We're on the pursuit of hoppiness.
Smylie Brothers Brewing Co. only opened on June 24, about two weeks ago, and I’ve already been there twice. It’s safe to say I have a new favorite local brew pub.
Located on Oak Avenue, just minutes from the Davis CTA stop, Smylie impresses from the moment you spot it from the sidewalk. Whoever designed the brew pub gets an A+ for their architectural details. This place looks like a gleaming, rustic cabin that literally dominates the block with its expansive windows and wide patio.
But let’s face it – I’m not here to talk about how pretty it is. I’m here to talk about the beer.
I ordered the flight of Smylie’s six house beers currently on draft. The first time I visited Smylie, I stuck with their signature California Common (5% ABV, 36 IBUs), an American beer style characterized by its lager fermentation used with an ale recipe. I found it light and clean, a bit citrusy – quite well-suited for pairing with dinner.
I visited with my mom, a diehard Miller Lite drinker, so I gave her the flight glass of the California Common in hopes that she would drink it and enjoy it (it worked I think), as well as Smylie’s Farmhouse (5.5% ABV, 28 IBUs), a light, fruity and slightly spicy saison. I didn’t get more than a sip of this one, as my mom quickly claimed it as her own, so I guess that says something about the beer’s appeal to the light beer drinkers out there.
The other four from the flight were mine. The biggest surprise had to have been the Dunkelweiss (5% ABV, 13 IBUs). This style of beer is nothing more than a slightly maltier version of a German Hefeweizen, so although it looks dark, it tasted closer to a pale ale. This is one that I think I will order a full glass of next time. It was quite delicious with its subtle banana flavors offset by biscuit maltiness.
The Pale Ale (6% ABV, 38 IBUs) tasted light enough to pair easily with dinner, just like the California Common, and it was a little bit maltier than the average pale ale I drink. The IPA (7% ABV, 65 IBUs) was a little lighter than the usual IPAs I drink, but it’s hard to match the likes of Revolution’s Citra Hero, so I’ll give this one credit. It provides the hops and does the job. Finally, the Porter (6.5% ABV, 42 IBUs) was very tasty, even for someone who drinks malty beers as rarely as myself. It had a clean finish and a light-ish body for a porter.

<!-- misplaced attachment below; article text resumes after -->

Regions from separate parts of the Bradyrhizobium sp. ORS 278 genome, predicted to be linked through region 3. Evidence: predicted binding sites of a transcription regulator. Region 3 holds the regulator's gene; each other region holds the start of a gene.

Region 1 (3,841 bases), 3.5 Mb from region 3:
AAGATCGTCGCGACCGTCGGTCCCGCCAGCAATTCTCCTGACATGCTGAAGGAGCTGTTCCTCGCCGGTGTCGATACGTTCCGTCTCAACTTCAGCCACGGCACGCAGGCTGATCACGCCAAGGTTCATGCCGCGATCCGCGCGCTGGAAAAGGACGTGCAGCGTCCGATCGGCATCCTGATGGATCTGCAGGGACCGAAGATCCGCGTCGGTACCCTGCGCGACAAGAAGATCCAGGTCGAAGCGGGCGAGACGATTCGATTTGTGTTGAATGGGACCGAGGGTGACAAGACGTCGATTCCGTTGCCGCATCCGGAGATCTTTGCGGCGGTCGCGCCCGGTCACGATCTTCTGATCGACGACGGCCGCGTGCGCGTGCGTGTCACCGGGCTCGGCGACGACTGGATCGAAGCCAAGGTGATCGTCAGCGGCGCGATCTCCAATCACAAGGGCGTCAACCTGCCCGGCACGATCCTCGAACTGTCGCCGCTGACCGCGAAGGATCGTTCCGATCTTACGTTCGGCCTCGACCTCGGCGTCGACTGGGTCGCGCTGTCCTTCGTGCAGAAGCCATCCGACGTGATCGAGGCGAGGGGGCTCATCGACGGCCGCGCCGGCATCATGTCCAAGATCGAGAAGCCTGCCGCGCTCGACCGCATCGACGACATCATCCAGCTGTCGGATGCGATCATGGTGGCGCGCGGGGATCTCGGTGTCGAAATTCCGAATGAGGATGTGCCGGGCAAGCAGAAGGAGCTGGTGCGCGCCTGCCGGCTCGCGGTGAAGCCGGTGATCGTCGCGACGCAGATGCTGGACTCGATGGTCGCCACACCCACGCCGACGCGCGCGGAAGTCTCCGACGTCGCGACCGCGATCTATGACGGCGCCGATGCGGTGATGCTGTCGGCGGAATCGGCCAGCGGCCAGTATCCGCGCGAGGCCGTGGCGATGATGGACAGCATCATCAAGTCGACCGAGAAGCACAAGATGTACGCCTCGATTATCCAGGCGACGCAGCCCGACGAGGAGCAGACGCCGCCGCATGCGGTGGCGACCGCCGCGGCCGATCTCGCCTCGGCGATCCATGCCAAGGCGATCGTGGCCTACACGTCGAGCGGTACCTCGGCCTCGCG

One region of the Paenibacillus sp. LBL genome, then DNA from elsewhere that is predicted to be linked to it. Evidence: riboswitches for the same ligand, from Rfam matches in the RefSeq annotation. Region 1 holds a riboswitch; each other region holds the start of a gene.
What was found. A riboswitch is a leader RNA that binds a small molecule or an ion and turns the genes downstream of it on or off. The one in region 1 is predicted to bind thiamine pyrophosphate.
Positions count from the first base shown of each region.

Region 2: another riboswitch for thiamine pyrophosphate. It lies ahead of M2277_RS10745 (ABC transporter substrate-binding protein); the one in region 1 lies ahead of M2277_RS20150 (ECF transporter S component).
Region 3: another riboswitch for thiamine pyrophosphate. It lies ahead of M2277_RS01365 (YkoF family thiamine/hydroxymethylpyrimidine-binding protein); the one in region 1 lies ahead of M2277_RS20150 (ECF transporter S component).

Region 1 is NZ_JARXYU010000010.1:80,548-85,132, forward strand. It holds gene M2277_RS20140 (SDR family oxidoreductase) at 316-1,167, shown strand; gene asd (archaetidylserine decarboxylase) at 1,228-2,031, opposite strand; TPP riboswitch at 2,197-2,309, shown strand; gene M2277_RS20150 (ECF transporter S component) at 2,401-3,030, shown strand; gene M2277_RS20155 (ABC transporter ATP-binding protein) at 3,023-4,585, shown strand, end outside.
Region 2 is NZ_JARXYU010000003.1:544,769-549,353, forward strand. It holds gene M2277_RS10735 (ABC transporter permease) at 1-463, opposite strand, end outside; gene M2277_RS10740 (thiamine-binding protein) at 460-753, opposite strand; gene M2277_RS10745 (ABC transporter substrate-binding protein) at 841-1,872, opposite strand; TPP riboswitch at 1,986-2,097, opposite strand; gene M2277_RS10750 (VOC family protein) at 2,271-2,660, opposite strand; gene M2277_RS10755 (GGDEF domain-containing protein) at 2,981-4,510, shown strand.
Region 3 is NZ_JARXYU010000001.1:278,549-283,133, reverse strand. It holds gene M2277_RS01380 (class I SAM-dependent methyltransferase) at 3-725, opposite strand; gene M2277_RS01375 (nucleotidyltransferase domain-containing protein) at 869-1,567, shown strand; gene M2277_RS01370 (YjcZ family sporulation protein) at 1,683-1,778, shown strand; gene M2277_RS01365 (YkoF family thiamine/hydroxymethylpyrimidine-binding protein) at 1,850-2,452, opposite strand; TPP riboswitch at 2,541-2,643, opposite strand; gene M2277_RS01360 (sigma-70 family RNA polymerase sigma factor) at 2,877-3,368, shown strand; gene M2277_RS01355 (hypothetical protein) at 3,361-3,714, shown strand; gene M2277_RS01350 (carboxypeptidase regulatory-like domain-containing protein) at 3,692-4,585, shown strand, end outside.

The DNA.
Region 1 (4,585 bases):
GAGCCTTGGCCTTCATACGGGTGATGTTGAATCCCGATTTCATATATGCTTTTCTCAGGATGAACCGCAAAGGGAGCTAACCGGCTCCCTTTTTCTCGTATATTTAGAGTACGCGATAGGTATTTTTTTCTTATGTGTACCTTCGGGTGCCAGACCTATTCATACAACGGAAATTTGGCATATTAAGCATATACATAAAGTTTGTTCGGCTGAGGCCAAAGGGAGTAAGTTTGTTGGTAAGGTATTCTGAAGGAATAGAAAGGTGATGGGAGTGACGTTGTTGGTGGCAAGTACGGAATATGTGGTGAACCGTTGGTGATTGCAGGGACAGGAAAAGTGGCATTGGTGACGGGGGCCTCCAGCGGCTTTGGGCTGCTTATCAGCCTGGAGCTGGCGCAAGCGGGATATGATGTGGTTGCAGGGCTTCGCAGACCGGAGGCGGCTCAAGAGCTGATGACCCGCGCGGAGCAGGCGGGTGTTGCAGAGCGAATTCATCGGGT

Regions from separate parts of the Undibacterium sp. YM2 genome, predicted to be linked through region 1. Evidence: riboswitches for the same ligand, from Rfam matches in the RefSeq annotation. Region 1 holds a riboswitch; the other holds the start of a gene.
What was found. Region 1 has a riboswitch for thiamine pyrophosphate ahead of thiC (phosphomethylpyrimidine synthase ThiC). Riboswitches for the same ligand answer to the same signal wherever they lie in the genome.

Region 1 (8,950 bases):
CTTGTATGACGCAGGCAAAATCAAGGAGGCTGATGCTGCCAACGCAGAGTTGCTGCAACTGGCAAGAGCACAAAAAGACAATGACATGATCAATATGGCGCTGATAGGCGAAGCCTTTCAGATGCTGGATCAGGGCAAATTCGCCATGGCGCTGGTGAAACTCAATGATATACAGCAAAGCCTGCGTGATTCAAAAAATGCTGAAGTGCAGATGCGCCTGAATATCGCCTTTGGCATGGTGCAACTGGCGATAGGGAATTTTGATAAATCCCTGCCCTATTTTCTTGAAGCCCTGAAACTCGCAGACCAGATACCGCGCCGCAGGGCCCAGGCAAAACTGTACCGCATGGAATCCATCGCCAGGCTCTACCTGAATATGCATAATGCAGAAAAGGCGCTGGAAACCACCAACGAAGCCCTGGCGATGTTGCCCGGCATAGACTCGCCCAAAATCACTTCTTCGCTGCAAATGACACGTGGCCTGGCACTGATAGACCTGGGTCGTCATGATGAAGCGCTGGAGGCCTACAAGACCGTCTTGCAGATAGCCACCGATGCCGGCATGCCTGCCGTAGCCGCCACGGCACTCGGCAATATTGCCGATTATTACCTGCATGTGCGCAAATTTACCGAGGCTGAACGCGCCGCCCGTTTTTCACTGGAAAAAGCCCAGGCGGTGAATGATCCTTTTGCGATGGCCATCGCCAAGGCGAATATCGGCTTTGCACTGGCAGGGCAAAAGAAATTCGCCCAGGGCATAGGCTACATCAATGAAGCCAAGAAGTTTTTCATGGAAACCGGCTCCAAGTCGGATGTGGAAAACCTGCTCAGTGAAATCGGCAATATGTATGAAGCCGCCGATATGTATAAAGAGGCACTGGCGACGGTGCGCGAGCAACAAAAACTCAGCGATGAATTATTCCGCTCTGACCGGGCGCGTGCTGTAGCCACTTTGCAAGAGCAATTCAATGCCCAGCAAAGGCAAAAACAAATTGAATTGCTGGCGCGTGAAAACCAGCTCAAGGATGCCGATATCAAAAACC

While enjoying all those delicious house beers, it’s impossible for me not to wash them all down with something great. And here’s a confession: Both times I’ve eaten at Smylie, I’ve chosen the same exact dinner. Behold, the truffled mushroom pizza.
The first time I went to Smylie, the kitchen was all shut down except for the pizza, and I was quite hungry, so I was forced to order pizza. That’s when I ordered the truffled mushroom pizza and got my first taste of this earthy, tangy masterpiece. Being the mushroom fan that I am, I would eat almost anything smothered in truffle oil, so when you put it on a pizza and top it with wood-roasted mushrooms and fresh mozzarella, I’m sold. With such a thin crust, this is the kind of pizza I could easily eat all by myself, if not for the courtesy to share it with my family and friends, whoever is dining with me. And that’s why I had to get it again, just for more of that savory mushroom action.
The beer is good enough to hold its own in my opinion, but when I can go somewhere that brews their own beers and makes their own wood-fired truffled mushroom pizzas, that makes for a winning brew pub. I’ve been to Smylie both weekends it’s been open so far, and just writing this blog posts makes me want some more Dunkelweiss and pizza.
It’s way too soon to rule out a third consecutive weekend at this point.